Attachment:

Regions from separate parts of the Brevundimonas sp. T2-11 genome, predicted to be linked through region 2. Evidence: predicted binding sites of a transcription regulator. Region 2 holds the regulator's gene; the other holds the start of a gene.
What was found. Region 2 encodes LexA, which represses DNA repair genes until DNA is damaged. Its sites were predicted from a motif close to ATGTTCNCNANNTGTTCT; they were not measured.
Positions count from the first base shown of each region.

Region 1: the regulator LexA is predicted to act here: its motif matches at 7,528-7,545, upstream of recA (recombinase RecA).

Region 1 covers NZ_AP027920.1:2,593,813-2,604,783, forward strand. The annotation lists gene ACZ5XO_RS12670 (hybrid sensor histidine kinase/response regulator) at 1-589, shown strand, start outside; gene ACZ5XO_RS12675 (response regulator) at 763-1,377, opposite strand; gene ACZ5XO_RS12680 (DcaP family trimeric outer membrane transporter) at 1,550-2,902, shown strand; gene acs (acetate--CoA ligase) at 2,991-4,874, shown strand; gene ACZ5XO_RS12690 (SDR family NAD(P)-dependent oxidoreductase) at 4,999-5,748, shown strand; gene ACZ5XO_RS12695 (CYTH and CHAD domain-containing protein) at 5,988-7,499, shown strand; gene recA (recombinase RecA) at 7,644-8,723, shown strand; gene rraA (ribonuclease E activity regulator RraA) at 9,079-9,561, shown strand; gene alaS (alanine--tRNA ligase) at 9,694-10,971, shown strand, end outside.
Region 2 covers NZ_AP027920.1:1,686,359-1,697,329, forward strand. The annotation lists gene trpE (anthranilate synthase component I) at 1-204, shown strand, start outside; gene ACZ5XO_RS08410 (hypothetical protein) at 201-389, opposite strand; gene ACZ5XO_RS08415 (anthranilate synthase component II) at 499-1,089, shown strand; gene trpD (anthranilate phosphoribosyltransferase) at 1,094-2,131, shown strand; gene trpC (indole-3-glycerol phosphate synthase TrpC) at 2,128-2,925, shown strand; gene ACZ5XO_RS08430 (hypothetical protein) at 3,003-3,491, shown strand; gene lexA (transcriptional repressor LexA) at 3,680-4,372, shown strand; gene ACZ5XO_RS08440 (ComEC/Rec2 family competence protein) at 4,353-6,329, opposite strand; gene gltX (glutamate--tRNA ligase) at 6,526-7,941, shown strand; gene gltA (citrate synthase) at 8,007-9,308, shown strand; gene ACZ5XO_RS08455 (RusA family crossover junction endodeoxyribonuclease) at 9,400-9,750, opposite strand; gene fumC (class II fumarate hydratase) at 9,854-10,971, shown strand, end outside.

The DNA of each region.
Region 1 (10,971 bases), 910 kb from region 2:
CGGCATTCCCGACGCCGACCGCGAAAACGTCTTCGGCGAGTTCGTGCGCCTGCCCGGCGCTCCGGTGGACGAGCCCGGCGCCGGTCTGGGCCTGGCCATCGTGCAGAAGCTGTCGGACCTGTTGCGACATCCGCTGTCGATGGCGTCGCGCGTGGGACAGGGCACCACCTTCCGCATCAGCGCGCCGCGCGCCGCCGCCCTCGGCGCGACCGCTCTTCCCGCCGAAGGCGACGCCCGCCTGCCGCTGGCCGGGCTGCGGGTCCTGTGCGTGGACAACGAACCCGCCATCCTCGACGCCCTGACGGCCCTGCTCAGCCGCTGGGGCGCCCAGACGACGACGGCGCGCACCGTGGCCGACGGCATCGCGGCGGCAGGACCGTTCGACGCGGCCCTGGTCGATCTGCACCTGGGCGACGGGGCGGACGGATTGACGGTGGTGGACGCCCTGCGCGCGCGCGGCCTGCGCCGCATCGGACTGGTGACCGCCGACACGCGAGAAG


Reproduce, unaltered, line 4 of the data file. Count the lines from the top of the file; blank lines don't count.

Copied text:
Region 1: the regulator LexA is predicted to act here: its motif matches at 7,528-7,545, upstream of recA (recombinase RecA).